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Dream of Life
Author: Michael Phillips
Publisher: Tyndale House Publishers
Pages: 639
Dream of Life, the second book in "The American Dreams Series," may be the finest fiction work that Michael Phillips has ever done, which is no small feat given that he has published over 100 books.
In this pre-Civil war saga that explores the workings of the Underground Railroad, there is greater depth than in his "Shenandoah Sisters" series and the "Carolina Cousins" series, which are lighter reads. The story is more intricate and the characters and ideas more fully developed.
In the first section, Phillips weaves in the forced relocation of the Cherokee tribe, which is outstanding. This could be made into a fascinating set of books. It slows down a little in the second section as the story swings back to plantation owners in the South, who take a stand against slavery on the basis of their spiritual convictions, but it picks up steam once the stage is set.
Along the way, the theologically discerning reader will come across a few ideas that give pause. Although we are all Godís children in the sense that God created human life, in a peculiar sense, only those who put their faith in Jesus Christ are born as children into His family. There is a hint that in the end we all share the same destiny, that itís just a matter of awakening to our sonship. 
Phillipsí characters probe the true nature of God. Thereís no doubt that our finite minds cannot fully comprehend Godís goodness. Itís wonderful to have a fine writer like Phillips showing us more of Godís love. We need this view of God, but itís not the whole picture. The truth revealed in Scripture and in the person of Christ is where righteousness and peace are joined together. Itís where mercy and truth kiss. Christ was full of grace and truth. 
Itís true that God is nothing less than the Father that Jesus Christ revealed. Itís also equally true that Jesus spoke of the need for repentance and judgment to come. All Scripture is God-breathed, inspired by Him. The words in both Testaments that speak of Godís wrath and judgement are just as valid as the words of Jesus. One may wonder if in reaction to the ways God has been misrepresented, Phillips has swung too far in the other direction.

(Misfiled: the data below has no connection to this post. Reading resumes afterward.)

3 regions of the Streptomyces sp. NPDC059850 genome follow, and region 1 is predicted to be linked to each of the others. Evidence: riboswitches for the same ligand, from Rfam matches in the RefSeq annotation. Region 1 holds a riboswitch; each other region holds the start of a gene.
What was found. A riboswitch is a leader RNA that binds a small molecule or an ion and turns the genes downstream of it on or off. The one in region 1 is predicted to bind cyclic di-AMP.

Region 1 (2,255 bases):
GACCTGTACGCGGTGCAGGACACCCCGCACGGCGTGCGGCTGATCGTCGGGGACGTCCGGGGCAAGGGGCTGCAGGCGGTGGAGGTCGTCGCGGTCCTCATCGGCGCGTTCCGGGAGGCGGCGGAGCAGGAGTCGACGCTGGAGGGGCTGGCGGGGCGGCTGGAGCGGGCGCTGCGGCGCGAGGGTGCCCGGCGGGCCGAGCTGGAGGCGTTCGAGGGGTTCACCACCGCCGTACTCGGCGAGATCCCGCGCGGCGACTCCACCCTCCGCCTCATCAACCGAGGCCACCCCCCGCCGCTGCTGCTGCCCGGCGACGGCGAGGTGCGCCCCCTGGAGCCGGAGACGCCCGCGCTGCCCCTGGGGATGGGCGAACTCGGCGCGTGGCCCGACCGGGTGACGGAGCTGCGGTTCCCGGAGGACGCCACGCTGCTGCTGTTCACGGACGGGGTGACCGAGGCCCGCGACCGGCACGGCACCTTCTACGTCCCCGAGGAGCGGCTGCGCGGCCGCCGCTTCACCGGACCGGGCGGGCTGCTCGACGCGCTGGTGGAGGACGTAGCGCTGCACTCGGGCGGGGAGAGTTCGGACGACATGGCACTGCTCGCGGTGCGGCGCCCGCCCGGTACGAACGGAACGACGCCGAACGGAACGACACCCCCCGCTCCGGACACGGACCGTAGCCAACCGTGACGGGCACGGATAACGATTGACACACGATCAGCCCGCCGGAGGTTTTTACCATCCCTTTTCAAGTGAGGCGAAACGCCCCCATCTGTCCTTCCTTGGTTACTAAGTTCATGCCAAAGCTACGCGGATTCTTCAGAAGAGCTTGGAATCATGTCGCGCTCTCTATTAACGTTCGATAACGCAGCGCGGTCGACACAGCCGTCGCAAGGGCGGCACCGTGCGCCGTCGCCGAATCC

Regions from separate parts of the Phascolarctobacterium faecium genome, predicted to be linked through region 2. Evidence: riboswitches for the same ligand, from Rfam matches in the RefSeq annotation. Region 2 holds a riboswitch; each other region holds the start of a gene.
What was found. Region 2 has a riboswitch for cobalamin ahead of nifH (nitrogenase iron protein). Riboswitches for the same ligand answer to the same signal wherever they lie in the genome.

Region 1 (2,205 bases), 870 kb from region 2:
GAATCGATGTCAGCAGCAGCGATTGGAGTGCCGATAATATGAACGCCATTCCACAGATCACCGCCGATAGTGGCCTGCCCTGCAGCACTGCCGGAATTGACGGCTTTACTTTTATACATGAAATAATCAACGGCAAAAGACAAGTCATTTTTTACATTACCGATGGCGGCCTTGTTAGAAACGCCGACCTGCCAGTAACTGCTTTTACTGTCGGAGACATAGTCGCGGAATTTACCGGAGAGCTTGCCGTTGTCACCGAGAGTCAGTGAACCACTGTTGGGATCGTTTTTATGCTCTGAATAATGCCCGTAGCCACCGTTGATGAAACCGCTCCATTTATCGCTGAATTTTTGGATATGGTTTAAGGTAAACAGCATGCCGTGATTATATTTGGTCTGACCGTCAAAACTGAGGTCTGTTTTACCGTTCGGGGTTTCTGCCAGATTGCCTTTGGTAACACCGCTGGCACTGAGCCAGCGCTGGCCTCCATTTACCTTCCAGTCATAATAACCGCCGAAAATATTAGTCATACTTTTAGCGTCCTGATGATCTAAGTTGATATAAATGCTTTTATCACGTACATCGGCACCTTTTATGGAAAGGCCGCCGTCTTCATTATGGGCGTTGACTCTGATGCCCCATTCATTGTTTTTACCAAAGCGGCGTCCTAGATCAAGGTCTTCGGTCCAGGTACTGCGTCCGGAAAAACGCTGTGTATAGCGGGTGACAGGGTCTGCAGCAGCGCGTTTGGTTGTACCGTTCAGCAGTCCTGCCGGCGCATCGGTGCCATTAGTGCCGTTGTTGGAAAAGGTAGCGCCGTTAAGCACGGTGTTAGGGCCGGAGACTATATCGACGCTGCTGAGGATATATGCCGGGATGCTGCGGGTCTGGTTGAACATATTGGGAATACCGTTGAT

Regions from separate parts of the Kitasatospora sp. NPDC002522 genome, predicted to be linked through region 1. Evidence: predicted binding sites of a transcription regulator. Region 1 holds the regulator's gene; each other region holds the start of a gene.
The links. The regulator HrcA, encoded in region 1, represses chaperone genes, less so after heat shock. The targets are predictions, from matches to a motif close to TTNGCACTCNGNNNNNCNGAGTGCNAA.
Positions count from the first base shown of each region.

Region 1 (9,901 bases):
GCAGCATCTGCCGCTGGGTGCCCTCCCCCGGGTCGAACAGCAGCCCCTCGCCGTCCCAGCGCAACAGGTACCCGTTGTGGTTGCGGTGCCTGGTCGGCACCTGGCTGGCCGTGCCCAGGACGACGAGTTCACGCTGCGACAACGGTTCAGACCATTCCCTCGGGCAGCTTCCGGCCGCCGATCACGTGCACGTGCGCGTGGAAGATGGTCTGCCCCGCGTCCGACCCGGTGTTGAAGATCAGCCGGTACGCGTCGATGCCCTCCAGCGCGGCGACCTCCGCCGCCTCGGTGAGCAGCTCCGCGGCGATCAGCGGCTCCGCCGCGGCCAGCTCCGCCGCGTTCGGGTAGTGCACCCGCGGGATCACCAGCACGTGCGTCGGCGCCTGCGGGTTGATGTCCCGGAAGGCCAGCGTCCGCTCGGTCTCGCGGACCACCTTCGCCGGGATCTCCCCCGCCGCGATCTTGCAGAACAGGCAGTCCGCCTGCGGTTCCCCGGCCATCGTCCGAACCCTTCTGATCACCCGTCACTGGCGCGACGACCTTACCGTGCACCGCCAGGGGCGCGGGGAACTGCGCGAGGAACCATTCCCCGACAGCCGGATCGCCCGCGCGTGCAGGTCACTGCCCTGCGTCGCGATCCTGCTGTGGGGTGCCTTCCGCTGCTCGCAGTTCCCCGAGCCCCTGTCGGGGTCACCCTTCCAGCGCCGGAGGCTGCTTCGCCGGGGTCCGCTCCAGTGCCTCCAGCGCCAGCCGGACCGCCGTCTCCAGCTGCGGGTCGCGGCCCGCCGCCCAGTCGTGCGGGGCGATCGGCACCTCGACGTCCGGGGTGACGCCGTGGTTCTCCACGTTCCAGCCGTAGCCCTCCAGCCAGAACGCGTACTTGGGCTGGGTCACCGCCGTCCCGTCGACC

Itís obvious that Phillips deplores dogma. Dogma can be defined as the tenets or teachings of a church. Itís not a bad thing to be against teachings that misrepresent God or the truths of Scripture. On the other hand, the Bible is clear that we are to hold to sound teaching.
Itís been said that any view of the Fatherhood of God that fails to adequately consider the cross of Christ is deficient. Itís not clear what Phillips is saying on these matters. How far does Godís love reach? Itís a question that Phillips, like George MacDonald before him, seems willing to consider.
Having said this, some readers may write Phillips off, but that would be too miss out on the wisdom exhibited in the noble characters that he creates. The controversial ideas are handled in a subtle way. Those who like to have their thinking challenged will enjoy reading Phillips. 
He offers wonderful glimpses and penetrating insights into Divine and human nature. The realism and historical accuracy are noteworthy. The uncommon reflections provoke thought, which probably accomplish what Phillips is afteróa more realistic view of God and the Christian life.
Michael Dalton
August 24, 2006



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